Insufficient time, income, and services leave families with few resources for child rearing today, Halfon noted. Families are less stable, secure, and supported and have greater long-term uncertainty, both in terms of their own future and in terms of global affairs. Inequality has increased, with a steepening social gradient meaning that the ability to rise from one socioeconomic status level to the next is becoming harder (Kearney and Levine, 2015; Sawhill, 2015), which is “very frustrating and debilitating,” said Halfon. With dwindled supportive scaffolding and massive social changes under way—such as technology increasingly playing a role in the social development of children and adolescents—a growing mismatch has emerged between what is needed for healthy development and the complex modern context.
At the same time, the child health system is characterized by fragmented service delivery, difficulty accessing services, large inequities, low and uneven quality, models of care that are outmoded and do not match current needs, limited local responsibility, and enormous resource constraints, said Halfon. The overall result is a gap between current practice and the ideal child development trajectory. “It is an economic opportunity gap, . . . a human capital opportunity gap, a human potential opportunity gap, and this needs to be pushed onto the political agenda.”
“How do we take the health system and make it perform better?” asked Halfon. “I am going to argue that we need to change the operating system from one focused on diagnosing and treating chronic diseases to one focused on optimizing population health.” To do this we have to redirect health resources, said Halfon. Today, resources tend to flow to the end of life span, with a focus on biomedical issues (Halfon et al., 2014a). “We have a big challenge here,” he added.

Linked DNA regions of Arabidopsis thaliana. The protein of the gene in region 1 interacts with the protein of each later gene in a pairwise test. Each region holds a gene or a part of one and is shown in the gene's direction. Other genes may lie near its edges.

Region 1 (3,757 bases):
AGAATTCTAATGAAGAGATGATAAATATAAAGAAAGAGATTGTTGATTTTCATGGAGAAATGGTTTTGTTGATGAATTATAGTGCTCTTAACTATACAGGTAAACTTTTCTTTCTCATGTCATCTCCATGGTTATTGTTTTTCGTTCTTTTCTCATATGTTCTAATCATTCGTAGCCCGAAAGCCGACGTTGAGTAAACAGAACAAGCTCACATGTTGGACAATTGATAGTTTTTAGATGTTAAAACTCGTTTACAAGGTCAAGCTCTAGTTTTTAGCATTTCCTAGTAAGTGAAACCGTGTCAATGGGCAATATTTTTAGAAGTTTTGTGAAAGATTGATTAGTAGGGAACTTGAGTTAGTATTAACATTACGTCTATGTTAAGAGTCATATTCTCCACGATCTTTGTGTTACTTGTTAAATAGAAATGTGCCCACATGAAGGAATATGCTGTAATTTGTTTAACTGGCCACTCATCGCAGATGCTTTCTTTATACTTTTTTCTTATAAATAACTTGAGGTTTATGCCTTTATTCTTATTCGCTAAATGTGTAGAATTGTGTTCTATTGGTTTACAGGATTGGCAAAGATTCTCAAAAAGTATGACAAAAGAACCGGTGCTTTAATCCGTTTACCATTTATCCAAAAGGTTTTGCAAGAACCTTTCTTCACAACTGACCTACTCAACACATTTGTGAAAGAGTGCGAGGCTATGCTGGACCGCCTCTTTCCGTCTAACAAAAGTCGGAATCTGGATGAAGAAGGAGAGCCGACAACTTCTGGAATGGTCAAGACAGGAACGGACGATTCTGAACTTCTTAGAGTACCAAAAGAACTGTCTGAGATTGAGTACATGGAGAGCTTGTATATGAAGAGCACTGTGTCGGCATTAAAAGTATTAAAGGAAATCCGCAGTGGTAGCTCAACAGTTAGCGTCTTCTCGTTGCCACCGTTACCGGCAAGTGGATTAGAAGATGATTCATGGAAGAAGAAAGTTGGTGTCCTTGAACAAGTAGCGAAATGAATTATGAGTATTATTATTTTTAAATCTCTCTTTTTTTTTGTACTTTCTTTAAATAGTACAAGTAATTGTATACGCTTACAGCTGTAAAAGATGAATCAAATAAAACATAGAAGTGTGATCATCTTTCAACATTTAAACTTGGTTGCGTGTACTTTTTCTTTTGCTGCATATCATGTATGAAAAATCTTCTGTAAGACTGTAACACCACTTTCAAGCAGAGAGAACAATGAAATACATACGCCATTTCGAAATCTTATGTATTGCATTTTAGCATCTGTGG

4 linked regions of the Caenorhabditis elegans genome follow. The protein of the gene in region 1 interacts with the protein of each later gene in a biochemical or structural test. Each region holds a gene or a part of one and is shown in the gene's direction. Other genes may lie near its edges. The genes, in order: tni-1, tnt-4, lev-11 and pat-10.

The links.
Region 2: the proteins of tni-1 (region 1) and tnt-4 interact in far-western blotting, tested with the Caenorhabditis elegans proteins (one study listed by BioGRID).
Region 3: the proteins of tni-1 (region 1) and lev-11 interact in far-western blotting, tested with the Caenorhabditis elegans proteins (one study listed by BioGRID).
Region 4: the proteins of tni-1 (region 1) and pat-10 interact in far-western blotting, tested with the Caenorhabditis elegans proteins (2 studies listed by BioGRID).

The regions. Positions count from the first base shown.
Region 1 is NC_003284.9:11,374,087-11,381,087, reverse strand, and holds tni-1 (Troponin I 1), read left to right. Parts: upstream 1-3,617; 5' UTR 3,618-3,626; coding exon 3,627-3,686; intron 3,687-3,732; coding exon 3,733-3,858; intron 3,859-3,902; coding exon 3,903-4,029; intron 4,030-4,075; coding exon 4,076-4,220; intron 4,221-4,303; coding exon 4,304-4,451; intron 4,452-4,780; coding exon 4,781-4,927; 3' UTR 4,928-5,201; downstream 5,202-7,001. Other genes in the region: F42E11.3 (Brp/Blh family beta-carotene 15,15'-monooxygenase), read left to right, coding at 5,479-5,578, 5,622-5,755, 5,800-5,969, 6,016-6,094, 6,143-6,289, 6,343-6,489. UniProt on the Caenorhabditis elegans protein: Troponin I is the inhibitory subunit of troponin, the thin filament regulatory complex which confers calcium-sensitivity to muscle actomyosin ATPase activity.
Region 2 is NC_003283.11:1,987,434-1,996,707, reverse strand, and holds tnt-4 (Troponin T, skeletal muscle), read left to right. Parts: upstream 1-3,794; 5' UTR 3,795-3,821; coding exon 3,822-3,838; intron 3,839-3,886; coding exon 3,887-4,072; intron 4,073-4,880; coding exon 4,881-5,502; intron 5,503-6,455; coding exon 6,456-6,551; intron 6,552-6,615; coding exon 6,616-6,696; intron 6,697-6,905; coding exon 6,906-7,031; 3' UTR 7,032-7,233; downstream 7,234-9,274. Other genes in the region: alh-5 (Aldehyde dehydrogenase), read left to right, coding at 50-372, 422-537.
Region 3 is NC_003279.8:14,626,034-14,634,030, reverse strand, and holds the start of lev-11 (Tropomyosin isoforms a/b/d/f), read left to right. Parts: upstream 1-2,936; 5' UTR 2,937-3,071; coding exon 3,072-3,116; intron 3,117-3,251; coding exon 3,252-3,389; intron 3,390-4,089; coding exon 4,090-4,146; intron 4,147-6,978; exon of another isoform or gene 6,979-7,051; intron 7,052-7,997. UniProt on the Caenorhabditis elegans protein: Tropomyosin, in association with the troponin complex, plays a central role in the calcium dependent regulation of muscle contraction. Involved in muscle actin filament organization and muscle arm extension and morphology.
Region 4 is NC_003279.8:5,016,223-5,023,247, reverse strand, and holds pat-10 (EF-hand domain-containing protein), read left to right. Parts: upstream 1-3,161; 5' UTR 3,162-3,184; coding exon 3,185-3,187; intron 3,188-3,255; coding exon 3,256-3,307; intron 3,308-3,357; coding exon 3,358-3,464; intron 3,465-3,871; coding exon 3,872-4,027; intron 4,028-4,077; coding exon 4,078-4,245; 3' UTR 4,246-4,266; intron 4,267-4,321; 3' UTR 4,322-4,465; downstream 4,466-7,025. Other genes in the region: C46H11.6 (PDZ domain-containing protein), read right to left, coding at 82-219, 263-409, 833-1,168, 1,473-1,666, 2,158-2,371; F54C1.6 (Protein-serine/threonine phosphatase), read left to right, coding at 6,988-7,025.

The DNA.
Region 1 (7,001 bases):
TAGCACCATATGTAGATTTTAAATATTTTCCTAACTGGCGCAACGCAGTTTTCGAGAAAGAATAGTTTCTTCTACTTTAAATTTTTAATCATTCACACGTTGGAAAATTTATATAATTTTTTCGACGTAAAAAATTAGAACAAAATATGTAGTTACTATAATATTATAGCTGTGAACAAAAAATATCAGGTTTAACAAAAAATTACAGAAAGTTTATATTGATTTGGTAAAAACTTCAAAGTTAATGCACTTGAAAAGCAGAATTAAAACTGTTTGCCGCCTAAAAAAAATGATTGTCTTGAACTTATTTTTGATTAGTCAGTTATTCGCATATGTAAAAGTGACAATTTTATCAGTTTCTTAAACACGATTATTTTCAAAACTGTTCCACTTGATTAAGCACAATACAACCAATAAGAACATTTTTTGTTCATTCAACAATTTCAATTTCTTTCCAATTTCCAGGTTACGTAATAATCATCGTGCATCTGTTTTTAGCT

Much can be done to improve the screening, diagnosis, and treatment of mental, behavioral, and developmental disorders in high-risk populations. Moving upstream and changing the median risk for children, rather
than just the marginal risk, is a fundamentally different way of approaching the problem.
However, the health care system is historically not well positioned to make this change. Health care historically has focused from the “neck down” rather than on what Halfon dubbed the “entals”—mental, developmental, and dental health. Strategies focused on only the marginal risk, which Halfon dubbed the “fix it” mentality, can be helpful, but real change will require more transformative changes. The ACA provides some tools for change, such as improved screening and bundled payments, but more fundamental changes are needed, he said (Halfon et al., 2014b). “We need a transformative analysis and approach.”
Halfon identified four kinds of change strategies. One is to fix the broken parts and pieces in a system, “and we have lots of broken parts in our health and health care system.” Another is to make incremental changes through evidence-based improvements in services and care, and most health care improvements fall into this category, such as new patient engagement and screening tools. A third strategy is to transition to a new way of doing things through innovations that drive improvements. This requires bigger changes, nudges, and jolts that make the system perform in a new and different way. And the fourth strategy is to undergo a transformation through a paradigm shift. This requires a change in the operating system, noted Halfon.
The ACA is stimulating turbulent disruptions and creating the potential for substantial system improvement and innovation, Halfon observed. It has created a rush to develop accountable care organizations (ACOs), unleash market forces, and bring about significant delivery system changes. It also has created growing pressure for different types of payment reform.
The act has had many positive outcomes for children, including expansion of parent health insurance, no lifetime caps, no discrimination based on preexisting condition, better access to preventive care, and bundled payments. However, the act also has produced negatives. The regionalization of care has been breaking down as the market takes over health care, said Halfon. Children’s health services have been squeezed, with many community health centers taking care of more “dual eligibles” who qualify for both Medicare and Medicaid. Children’s hospitals are facing challenges, and children’s benefit packages typically are inadequate. Children represent such a small proportion of overall health care expenditures that they tend not to receive sufficient attention (Cheng et al., 2014a,b). Investments in children produce benefits over long time horizons, while competitive health markets are narrowly focused on short-term high-cost patients. Dealing with mental, behavioral, and developmental issues calls for cross-sector approaches, but such approaches are difficult to fund. “We have very simple business and payment models that are not aligned with producing value for